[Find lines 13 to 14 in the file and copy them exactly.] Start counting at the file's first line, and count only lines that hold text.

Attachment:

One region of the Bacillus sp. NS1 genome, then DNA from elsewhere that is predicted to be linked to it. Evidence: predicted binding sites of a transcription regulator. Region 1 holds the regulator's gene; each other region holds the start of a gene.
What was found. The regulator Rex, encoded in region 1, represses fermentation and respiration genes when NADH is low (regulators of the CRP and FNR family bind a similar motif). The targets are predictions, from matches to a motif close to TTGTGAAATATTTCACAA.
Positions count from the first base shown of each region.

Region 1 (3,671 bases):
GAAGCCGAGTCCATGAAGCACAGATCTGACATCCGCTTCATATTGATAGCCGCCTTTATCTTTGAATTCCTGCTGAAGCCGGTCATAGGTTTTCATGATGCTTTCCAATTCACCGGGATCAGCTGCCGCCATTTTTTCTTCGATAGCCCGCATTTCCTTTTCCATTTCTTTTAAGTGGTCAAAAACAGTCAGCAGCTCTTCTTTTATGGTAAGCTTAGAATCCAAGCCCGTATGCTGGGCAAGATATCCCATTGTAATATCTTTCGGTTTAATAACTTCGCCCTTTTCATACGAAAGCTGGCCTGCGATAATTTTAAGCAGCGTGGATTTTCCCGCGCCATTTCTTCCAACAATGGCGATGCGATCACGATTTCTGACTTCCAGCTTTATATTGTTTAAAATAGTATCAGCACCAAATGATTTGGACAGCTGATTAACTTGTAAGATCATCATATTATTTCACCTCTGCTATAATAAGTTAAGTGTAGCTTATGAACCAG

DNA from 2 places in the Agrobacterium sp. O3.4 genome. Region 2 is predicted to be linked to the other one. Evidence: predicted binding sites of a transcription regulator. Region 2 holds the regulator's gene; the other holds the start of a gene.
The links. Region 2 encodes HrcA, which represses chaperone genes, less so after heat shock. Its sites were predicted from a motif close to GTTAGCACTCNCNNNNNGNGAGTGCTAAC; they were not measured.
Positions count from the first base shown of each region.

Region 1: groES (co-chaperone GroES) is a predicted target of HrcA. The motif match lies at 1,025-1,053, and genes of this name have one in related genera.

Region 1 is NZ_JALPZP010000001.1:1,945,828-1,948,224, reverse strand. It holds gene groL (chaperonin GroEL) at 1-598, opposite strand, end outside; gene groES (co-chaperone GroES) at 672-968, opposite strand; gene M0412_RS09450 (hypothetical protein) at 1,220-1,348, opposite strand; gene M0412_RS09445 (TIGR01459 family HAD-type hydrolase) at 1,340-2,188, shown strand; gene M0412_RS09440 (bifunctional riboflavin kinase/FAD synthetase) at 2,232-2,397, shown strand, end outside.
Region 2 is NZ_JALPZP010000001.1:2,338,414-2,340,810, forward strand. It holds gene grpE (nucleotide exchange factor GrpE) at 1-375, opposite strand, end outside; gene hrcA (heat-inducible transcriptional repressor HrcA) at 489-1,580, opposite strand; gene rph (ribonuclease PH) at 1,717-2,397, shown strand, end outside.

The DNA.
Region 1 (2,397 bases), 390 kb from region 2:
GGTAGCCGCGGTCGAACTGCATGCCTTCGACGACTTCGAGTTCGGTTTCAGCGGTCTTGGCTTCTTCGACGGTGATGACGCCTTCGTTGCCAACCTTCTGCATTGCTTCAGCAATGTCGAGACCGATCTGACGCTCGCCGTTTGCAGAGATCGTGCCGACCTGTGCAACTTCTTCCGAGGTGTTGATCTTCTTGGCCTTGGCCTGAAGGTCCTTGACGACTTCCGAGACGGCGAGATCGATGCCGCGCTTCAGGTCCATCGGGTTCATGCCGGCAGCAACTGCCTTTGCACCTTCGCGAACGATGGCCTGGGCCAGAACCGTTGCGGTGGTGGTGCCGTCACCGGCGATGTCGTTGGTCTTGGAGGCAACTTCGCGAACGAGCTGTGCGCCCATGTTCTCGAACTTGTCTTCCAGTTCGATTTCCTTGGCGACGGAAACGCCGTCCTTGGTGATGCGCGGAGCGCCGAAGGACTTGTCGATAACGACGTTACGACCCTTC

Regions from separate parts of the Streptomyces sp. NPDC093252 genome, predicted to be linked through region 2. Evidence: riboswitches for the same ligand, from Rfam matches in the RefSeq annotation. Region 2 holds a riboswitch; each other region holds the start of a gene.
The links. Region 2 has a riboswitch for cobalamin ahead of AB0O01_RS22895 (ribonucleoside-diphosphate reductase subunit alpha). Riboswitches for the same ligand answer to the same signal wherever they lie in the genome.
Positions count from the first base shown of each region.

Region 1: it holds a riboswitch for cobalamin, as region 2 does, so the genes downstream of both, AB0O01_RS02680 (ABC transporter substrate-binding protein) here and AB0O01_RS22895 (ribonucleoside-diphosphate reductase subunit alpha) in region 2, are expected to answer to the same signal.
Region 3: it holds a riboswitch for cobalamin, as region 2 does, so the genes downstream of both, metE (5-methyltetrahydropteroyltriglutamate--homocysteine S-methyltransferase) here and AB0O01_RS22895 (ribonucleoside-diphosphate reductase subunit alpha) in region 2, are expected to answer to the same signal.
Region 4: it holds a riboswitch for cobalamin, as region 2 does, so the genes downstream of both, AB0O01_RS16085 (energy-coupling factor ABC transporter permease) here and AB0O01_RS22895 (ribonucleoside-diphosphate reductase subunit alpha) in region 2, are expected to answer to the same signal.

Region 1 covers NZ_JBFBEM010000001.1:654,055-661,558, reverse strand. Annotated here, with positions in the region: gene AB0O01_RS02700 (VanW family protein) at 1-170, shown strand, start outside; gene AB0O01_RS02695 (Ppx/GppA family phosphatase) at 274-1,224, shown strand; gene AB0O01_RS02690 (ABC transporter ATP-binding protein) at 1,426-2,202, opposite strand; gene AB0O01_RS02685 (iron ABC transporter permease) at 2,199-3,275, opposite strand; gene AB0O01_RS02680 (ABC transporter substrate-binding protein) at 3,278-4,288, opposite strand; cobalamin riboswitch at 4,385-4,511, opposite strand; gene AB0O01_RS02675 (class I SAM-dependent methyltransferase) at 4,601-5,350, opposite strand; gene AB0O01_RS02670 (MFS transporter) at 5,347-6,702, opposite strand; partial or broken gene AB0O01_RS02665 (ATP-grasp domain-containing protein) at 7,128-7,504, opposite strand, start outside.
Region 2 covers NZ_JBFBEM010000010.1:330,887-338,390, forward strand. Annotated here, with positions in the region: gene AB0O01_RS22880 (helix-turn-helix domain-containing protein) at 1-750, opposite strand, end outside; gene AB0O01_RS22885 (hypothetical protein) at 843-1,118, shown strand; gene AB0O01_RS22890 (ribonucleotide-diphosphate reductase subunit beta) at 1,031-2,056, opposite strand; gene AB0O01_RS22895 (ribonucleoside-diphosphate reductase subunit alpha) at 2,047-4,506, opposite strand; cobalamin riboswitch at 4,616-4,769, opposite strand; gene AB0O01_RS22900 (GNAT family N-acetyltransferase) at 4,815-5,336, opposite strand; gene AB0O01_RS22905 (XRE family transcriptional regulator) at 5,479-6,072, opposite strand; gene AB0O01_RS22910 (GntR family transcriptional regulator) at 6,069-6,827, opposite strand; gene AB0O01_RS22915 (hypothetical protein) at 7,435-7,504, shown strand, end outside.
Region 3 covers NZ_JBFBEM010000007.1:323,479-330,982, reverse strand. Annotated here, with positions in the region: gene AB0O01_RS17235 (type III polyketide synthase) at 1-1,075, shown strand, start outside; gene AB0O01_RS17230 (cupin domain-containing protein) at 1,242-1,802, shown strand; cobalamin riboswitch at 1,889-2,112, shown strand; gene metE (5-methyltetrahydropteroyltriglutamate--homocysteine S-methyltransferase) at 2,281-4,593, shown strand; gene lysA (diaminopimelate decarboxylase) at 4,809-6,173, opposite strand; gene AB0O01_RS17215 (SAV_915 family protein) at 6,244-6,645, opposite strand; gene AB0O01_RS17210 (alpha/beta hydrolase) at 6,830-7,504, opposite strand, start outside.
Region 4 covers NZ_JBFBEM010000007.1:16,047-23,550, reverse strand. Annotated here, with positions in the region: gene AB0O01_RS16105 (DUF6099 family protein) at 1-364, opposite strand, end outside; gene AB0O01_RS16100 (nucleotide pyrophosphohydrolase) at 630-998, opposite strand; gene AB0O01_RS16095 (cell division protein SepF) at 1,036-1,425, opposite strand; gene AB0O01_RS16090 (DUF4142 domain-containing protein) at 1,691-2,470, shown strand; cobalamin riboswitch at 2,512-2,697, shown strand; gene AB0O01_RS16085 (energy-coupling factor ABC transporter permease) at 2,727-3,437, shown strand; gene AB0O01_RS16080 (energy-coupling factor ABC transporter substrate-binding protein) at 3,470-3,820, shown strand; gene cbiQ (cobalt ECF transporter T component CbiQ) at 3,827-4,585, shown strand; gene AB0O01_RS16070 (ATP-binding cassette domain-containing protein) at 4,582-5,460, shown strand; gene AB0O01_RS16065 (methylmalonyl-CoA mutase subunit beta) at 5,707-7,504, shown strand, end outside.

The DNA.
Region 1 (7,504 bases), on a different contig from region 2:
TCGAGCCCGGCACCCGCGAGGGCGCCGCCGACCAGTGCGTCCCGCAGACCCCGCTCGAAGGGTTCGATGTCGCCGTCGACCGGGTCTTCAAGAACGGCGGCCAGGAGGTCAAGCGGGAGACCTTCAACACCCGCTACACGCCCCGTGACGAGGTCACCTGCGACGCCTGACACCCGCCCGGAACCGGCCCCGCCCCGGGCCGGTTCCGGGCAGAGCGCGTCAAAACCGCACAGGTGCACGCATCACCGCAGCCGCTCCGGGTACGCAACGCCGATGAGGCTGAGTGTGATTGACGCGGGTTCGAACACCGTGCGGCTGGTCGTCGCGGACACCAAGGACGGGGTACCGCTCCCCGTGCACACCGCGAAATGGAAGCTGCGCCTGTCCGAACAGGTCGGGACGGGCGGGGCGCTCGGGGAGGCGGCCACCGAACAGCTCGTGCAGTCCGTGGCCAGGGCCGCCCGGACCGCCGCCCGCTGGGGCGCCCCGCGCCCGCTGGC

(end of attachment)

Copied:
Region 1 (2,397 bases), 390 kb from region 2:
GGTAGCCGCGGTCGAACTGCATGCCTTCGACGACTTCGAGTTCGGTTTCAGCGGTCTTGGCTTCTTCGACGGTGATGACGCCTTCGTTGCCAACCTTCTGCATTGCTTCAGCAATGTCGAGACCGATCTGACGCTCGCCGTTTGCAGAGATCGTGCCGACCTGTGCAACTTCTTCCGAGGTGTTGATCTTCTTGGCCTTGGCCTGAAGGTCCTTGACGACTTCCGAGACGGCGAGATCGATGCCGCGCTTCAGGTCCATCGGGTTCATGCCGGCAGCAACTGCCTTTGCACCTTCGCGAACGATGGCCTGGGCCAGAACCGTTGCGGTGGTGGTGCCGTCACCGGCGATGTCGTTGGTCTTGGAGGCAACTTCGCGAACGAGCTGTGCGCCCATGTTCTCGAACTTGTCTTCCAGTTCGATTTCCTTGGCGACGGAAACGCCGTCCTTGGTGATGCGCGGAGCGCCGAAGGACTTGTCGATAACGACGTTACGACCCTTC